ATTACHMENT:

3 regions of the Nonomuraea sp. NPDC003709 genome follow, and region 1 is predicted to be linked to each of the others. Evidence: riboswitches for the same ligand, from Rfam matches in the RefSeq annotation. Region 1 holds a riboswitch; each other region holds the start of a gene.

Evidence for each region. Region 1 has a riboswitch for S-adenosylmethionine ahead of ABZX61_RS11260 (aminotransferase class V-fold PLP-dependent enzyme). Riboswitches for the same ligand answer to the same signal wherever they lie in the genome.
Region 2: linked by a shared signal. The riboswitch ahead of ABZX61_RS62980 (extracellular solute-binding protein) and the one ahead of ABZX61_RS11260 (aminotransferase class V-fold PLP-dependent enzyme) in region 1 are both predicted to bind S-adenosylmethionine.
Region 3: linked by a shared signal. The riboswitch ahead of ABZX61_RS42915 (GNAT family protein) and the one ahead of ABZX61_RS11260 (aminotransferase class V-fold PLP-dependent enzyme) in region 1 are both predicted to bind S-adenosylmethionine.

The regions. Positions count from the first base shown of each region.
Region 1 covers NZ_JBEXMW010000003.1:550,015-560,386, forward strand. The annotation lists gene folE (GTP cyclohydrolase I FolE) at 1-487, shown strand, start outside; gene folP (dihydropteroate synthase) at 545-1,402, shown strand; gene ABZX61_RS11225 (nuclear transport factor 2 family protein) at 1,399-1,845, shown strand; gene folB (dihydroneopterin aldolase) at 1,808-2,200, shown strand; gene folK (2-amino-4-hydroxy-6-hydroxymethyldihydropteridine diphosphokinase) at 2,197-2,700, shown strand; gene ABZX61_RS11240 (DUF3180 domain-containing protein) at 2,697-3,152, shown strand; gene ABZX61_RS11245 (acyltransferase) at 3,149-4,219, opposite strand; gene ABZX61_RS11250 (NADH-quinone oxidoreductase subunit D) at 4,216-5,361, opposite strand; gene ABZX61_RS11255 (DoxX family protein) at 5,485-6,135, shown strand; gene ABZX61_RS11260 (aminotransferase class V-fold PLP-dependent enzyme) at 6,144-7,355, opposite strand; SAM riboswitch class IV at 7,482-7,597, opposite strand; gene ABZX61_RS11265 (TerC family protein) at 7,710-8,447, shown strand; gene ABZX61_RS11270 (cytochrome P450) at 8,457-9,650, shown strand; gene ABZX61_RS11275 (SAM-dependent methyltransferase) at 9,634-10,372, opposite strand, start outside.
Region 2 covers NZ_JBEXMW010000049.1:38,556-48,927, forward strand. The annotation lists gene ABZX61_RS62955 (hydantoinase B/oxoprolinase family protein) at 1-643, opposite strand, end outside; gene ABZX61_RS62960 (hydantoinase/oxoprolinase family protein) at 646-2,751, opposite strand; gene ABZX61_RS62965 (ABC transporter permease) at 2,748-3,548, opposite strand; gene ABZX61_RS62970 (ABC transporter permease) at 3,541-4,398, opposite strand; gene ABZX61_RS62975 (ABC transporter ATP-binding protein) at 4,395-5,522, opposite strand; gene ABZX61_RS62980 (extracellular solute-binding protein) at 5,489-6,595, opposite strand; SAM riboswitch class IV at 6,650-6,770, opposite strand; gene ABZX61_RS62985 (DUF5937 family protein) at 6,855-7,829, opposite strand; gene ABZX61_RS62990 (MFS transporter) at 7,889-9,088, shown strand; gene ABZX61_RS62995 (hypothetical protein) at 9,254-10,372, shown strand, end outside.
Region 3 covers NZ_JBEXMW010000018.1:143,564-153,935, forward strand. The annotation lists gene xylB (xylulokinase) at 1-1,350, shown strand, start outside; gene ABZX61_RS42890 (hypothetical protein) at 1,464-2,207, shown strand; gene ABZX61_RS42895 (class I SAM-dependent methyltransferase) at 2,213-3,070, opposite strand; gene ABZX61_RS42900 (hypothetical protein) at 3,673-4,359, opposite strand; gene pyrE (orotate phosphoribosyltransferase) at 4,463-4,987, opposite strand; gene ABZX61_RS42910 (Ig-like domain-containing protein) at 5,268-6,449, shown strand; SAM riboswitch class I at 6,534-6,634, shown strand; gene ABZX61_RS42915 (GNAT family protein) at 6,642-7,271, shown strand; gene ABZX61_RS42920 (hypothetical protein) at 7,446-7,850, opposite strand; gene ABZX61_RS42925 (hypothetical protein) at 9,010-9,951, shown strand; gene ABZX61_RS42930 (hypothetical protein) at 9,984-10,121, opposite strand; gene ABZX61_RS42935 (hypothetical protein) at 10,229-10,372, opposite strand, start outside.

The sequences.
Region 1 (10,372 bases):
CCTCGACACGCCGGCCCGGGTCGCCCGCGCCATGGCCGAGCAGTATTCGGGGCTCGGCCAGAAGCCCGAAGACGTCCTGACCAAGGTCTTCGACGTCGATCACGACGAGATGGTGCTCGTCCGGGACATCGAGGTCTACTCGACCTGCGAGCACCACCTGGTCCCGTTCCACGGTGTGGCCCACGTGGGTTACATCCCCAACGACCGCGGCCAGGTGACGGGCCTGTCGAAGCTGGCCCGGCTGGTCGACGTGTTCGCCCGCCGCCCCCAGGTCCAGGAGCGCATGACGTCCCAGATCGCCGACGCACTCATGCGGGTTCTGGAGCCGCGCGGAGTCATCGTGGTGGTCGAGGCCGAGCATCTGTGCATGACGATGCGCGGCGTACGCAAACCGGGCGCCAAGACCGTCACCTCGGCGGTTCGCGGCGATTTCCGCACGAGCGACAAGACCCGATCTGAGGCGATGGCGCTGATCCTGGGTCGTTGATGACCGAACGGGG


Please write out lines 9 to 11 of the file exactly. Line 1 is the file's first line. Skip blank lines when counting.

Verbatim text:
The sequences.
Region 1 (10,372 bases):
CCTCGACACGCCGGCCCGGGTCGCCCGCGCCATGGCCGAGCAGTATTCGGGGCTCGGCCAGAAGCCCGAAGACGTCCTGACCAAGGTCTTCGACGTCGATCACGACGAGATGGTGCTCGTCCGGGACATCGAGGTCTACTCGACCTGCGAGCACCACCTGGTCCCGTTCCACGGTGTGGCCCACGTGGGTTACATCCCCAACGACCGCGGCCAGGTGACGGGCCTGTCGAAGCTGGCCCGGCTGGTCGACGTGTTCGCCCGCCGCCCCCAGGTCCAGGAGCGCATGACGTCCCAGATCGCCGACGCACTCATGCGGGTTCTGGAGCCGCGCGGAGTCATCGTGGTGGTCGAGGCCGAGCATCTGTGCATGACGATGCGCGGCGTACGCAAACCGGGCGCCAAGACCGTCACCTCGGCGGTTCGCGGCGATTTCCGCACGAGCGACAAGACCCGATCTGAGGCGATGGCGCTGATCCTGGGTCGTTGATGACCGAACGGGG